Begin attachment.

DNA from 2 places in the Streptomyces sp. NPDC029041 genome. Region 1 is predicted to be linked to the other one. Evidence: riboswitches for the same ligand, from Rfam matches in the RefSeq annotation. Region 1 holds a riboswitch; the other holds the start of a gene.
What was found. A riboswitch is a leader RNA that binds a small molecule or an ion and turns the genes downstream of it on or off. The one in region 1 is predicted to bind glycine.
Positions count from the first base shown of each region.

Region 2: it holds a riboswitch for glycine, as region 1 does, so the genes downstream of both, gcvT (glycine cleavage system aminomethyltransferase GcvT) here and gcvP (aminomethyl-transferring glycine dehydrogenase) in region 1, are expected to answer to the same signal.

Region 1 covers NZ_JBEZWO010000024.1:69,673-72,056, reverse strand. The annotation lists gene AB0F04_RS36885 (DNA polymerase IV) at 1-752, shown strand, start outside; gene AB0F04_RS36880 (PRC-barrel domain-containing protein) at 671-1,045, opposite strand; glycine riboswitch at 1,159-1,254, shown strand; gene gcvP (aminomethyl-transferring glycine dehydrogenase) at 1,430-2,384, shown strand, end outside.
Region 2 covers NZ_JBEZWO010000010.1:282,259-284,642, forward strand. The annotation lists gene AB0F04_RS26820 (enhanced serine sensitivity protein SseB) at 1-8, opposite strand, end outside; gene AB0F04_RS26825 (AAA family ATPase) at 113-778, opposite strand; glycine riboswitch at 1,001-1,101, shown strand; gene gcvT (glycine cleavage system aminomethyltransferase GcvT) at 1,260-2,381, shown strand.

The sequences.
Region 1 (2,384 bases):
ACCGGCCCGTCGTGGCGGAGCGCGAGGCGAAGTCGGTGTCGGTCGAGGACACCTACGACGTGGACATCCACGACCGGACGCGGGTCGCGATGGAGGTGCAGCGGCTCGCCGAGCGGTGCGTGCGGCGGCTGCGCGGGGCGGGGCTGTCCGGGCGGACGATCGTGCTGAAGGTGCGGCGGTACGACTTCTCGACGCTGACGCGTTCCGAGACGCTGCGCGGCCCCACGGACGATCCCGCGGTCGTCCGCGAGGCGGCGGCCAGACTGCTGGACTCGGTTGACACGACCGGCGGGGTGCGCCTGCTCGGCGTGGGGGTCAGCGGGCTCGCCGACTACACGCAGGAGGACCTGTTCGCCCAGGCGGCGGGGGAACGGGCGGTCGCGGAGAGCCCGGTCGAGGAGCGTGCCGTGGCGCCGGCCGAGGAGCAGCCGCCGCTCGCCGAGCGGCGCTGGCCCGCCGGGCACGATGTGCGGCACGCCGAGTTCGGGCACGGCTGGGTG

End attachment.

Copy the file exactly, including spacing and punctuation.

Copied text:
DNA from 2 places in the Streptomyces sp. NPDC029041 genome. Region 1 is predicted to be linked to the other one. Evidence: riboswitches for the same ligand, from Rfam matches in the RefSeq annotation. Region 1 holds a riboswitch; the other holds the start of a gene.
What was found. A riboswitch is a leader RNA that binds a small molecule or an ion and turns the genes downstream of it on or off. The one in region 1 is predicted to bind glycine.
Positions count from the first base shown of each region.

Region 2: it holds a riboswitch for glycine, as region 1 does, so the genes downstream of both, gcvT (glycine cleavage system aminomethyltransferase GcvT) here and gcvP (aminomethyl-transferring glycine dehydrogenase) in region 1, are expected to answer to the same signal.

Region 1 covers NZ_JBEZWO010000024.1:69,673-72,056, reverse strand. The annotation lists gene AB0F04_RS36885 (DNA polymerase IV) at 1-752, shown strand, start outside; gene AB0F04_RS36880 (PRC-barrel domain-containing protein) at 671-1,045, opposite strand; glycine riboswitch at 1,159-1,254, shown strand; gene gcvP (aminomethyl-transferring glycine dehydrogenase) at 1,430-2,384, shown strand, end outside.
Region 2 covers NZ_JBEZWO010000010.1:282,259-284,642, forward strand. The annotation lists gene AB0F04_RS26820 (enhanced serine sensitivity protein SseB) at 1-8, opposite strand, end outside; gene AB0F04_RS26825 (AAA family ATPase) at 113-778, opposite strand; glycine riboswitch at 1,001-1,101, shown strand; gene gcvT (glycine cleavage system aminomethyltransferase GcvT) at 1,260-2,381, shown strand.

The sequences.
Region 1 (2,384 bases):
ACCGGCCCGTCGTGGCGGAGCGCGAGGCGAAGTCGGTGTCGGTCGAGGACACCTACGACGTGGACATCCACGACCGGACGCGGGTCGCGATGGAGGTGCAGCGGCTCGCCGAGCGGTGCGTGCGGCGGCTGCGCGGGGCGGGGCTGTCCGGGCGGACGATCGTGCTGAAGGTGCGGCGGTACGACTTCTCGACGCTGACGCGTTCCGAGACGCTGCGCGGCCCCACGGACGATCCCGCGGTCGTCCGCGAGGCGGCGGCCAGACTGCTGGACTCGGTTGACACGACCGGCGGGGTGCGCCTGCTCGGCGTGGGGGTCAGCGGGCTCGCCGACTACACGCAGGAGGACCTGTTCGCCCAGGCGGCGGGGGAACGGGCGGTCGCGGAGAGCCCGGTCGAGGAGCGTGCCGTGGCGCCGGCCGAGGAGCAGCCGCCGCTCGCCGAGCGGCGCTGGCCCGCCGGGCACGATGTGCGGCACGCCGAGTTCGGGCACGGCTGGGTG